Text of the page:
“Challenger Disaster” Gen X Experiences (excerpt from Just Keep Swimming)

Excerpt from “Paradise”, Chapter 4 of Just Keep Swimming (a nonfiction narrative/collected biography of Gen X women overcoming adversities following their shared beginnings in corrosive 1980s rural communities):

For many Generation X folks, the thought of the Challenger disaster brings forth an image of Ronald Reagan, We saw President Reagan’s face a lot in the 1980s. He was there telling us about the Cold War, Chernobyl, and addressed the nation following the explosion. We were in middle and high school these years. These events shaped us, and not necessarily in a good way.  I find those memories interesting when I recall my former husband standing duty at Reagan’s funeral procession while I was locked in traffic on George Washington Parkway in Washington, D.C. years later.

Ronald Reagan was elected U.S. President in 1980. In international affairs, Reagan pursued a hard-line policy towards preventing the spread of communism, initiating a considerable buildup of U.S. military power to challenge the Soviet Union. He further directly challenged the Iron Curtain by demanding that the Soviet Union dismantle the Berlin Wall.

I’ll never forget hearing Reagan’s proclamation to Mr. Gorbachev to “tear down that wall.” We watched this during class as it happened, and I remember being a smart ass and asking the teacher “does this mean we no longer have to do nuclear drills?”

I never understood those drills.  I did understand if a nuclear bomb were to be dropped, I didn’t want to end up looking like those people in that dastardly 1983 made-for-television movie “The Day After” about what would happen in America in a nuclear fallout. Me and my friends, siblings, family, classmates and church people talked, and prayed about this incessantly for so long after this. I had nightmares about losing my hair to radiation sickness. I didn’t want to go down that way. I was much too vain for that. About the time we stopped talking about nuclear fallout or the KGB spies around us, the 1986 Chernobyl disaster, a large-scale nuclear meltdown in the Ukrainian SSR, Soviet Union, spread a large amount of radioactive material across Europe, killing 47 people, dooming countless others to future radiation-related cancer, and causing the displacement of 300,000 people.

Nope, I figured it was best if almighty Jesus came for us right in the blast zone.

On January 28, 1986, the NASA Space Shuttle Challenger disintegrated 73 seconds after launch, killing all of the crew on board, including the female teacher. This was the first disaster involving the destruction of a NASA space shuttle. A faulty O-Ring was the cause of the accident. We were watching it in the classroom of our female teacher on a T.V. that was fastened to the top of one of those old metal T.V. carts with the boards beneath that could hold the VCR units. The windows of the classroom were closed that day so the sound of the T.V. rattled on the panes. Much of the school year the windows were kept “cracked open just a little bit”. Big casement windows, in deep window frames, that would swing out left or right on a hinge. They never had screens, and our school was a three story structure. A person could have walked out one of those windows, but to my knowledge no one, not a student or teacher, ever did so.

There was an incident in 5th grade where I hid out behind the shades of one of those giant windows from the teacher. But that’s another story.

I can’t say I was totally engrossed in the watching of the lift-off of the Challenger, but it got my attention real quick when the explosion occurred, and the vibe in the room changed so drastically that it was chilling. This was the first time any of us had seen anything like this happen live, albeit on T.V.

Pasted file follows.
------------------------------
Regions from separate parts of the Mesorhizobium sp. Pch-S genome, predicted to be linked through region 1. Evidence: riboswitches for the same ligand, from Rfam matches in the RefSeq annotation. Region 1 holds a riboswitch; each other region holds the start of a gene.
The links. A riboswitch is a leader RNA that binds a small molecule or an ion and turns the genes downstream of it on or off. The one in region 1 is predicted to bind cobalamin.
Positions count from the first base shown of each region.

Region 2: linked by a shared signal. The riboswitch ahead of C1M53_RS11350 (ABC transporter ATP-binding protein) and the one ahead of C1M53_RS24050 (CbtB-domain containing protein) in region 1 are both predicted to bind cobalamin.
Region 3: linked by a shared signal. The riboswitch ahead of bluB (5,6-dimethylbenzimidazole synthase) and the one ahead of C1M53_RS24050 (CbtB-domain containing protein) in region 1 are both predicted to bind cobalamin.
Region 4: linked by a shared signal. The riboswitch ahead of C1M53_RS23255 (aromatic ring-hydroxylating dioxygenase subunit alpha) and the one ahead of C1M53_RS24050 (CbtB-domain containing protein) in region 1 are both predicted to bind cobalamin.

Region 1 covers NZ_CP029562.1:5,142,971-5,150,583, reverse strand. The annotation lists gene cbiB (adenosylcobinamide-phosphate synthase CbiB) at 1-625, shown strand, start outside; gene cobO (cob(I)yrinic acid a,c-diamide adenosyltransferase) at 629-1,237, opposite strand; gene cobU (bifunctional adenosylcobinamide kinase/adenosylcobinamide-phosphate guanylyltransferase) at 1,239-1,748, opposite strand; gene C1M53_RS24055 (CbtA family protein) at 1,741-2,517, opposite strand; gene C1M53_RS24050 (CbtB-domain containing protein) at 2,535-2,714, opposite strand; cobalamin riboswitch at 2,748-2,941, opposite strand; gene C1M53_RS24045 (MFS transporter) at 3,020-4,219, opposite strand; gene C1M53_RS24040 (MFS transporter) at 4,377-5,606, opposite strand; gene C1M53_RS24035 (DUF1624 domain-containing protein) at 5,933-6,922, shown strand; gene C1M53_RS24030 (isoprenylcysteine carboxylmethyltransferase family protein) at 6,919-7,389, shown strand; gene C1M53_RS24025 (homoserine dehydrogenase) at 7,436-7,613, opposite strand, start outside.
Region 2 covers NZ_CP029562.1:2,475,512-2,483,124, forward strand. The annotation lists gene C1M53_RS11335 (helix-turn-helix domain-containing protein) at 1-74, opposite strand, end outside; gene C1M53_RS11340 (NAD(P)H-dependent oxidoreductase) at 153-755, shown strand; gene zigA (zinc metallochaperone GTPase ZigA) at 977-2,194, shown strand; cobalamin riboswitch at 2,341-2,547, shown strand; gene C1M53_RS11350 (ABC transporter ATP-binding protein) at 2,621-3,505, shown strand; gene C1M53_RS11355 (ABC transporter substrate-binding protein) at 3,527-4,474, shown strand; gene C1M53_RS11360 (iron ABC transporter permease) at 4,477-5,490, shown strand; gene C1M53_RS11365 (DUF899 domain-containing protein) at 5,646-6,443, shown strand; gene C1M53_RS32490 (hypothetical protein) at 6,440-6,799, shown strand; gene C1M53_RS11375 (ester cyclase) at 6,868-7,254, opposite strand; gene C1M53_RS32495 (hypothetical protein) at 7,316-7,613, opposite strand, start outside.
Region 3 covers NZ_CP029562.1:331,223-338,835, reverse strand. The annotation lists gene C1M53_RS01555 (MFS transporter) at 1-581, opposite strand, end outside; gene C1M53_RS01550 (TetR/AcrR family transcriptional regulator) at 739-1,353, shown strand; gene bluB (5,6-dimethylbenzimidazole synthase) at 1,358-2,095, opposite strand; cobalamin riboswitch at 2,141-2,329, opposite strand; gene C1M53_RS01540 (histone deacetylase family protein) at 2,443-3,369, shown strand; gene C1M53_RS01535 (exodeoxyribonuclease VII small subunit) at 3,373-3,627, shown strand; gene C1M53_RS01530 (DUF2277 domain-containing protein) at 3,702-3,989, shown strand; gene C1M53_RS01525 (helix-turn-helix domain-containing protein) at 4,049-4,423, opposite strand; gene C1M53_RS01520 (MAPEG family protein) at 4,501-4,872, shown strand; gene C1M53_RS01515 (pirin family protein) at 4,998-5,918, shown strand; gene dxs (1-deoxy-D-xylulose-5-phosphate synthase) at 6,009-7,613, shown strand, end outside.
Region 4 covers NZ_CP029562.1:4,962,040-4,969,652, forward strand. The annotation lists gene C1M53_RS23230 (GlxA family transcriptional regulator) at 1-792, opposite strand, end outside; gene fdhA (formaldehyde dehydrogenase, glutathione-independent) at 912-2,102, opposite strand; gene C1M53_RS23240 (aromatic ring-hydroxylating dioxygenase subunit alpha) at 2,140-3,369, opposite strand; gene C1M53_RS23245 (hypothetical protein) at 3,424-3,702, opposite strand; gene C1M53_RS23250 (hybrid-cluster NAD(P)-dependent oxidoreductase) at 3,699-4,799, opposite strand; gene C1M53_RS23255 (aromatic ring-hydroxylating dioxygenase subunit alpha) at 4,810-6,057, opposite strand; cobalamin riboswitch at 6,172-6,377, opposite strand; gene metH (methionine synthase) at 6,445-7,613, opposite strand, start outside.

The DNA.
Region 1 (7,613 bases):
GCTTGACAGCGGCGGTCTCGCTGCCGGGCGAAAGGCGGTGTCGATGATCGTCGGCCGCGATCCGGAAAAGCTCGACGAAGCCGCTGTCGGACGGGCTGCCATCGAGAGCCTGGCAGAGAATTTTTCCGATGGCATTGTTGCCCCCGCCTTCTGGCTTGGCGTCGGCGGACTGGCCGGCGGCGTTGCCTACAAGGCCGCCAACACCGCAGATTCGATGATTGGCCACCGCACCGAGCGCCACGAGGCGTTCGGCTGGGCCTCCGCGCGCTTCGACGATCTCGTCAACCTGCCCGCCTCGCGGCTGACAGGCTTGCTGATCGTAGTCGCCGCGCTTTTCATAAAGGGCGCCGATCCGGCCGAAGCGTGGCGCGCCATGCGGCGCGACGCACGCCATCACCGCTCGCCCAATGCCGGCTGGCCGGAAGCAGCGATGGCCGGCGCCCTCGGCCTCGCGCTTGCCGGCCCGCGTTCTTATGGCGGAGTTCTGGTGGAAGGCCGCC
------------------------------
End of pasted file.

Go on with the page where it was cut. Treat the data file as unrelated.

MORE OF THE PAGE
Many years later, the 9/11 response triggered this same feeling in a room full of people, on a college campus. It was a very sad occurrence, and people in Paradise talked for months about it. Eons it seemed. Nobody seemed to like the government too much back then, and NASA was seen as an arm of the government who was involved in the Cold War, raising taxes higher than they have ever been in the U.S., and they had one job to do and they failed, spectacularly.

As we question the ascending generations’ perception of government, liberty, civil steward, and law, let’s discuss how these 1980s events affected our own generation.

So, how did these events affect other Gen Xer’s?

How about Generation Y, and Millennials? – What did you learn from your parents about these events?  Let’s talk!


Surviving Blizzard Jonas as an ADHD Single, Working Mom with an ADHD Pre-Teen, productively.

Swimming through Winter Storm Jonas as an ADHD Single Mom with an ADHD Pre-Teen, productively.

My preteen and I were snowbound for 6 days. How did we swim through it without me hiding out in my Kia, fussing, or a loss of all structure?

With some ground rules.

They are simple and provided us with some basic expectations for each day.

1.       Expect your ADHD self and child will both need to allow for tunnel vision, and welcome it. Periods of uninterrupted focus can be comforting and often are when we learn depth of an interest, even if our curiosities lead us to distraction.

2.       Choose 1-2 challenging projects to work on together for brief time periods during the day. This helped us to feel connected and productive when it was finished a few days later.

3.       Negotiate the chores. It’s a perfect time to let your child work out his/her way of doing a new task without the time constraints of school days.

4.       Consider implementing a 15-minute per hour movement.  Set an alarm or timer. Move around the house for 15 minutes of each waking hour. Even while stuck in the house, we can connect for a few minutes and be productive together managing the laundry, dancing, cooking, dishes, or other acceptable activity. The reminder is a rescue skill for me when I get tunnel vision.  It provides consistency and prevents the guilt that comes when I realize my kid has been on a screen for two hours. It’s like when your baby sleeps through the night and you awake and feel a panic to check on the child and feel guilty for sleeping-in. Prevent it.

5.       Write-up a menu of food options for preteen’s breakfast, lunch, snacks, and dinner each day and affix it to the fridge.  This prevents the long stares into the refrigerator and dry-stock pantry with no goal in mind.

6.       Allow for some flexibility with the sleep schedule, but set a firm bedtime with lights out. Bedtime and sleep routines are difficult during holiday breaks and through a blizzard.  It’s rewarding for a child to stay up later than usual on a snow day with school out. However, later nights do not bid well for early mornings; be careful with how late your child sleeps-in; delaying the morning dose of medication can become a vicious cycle of late nights and late mornings -and a rough transition back to school.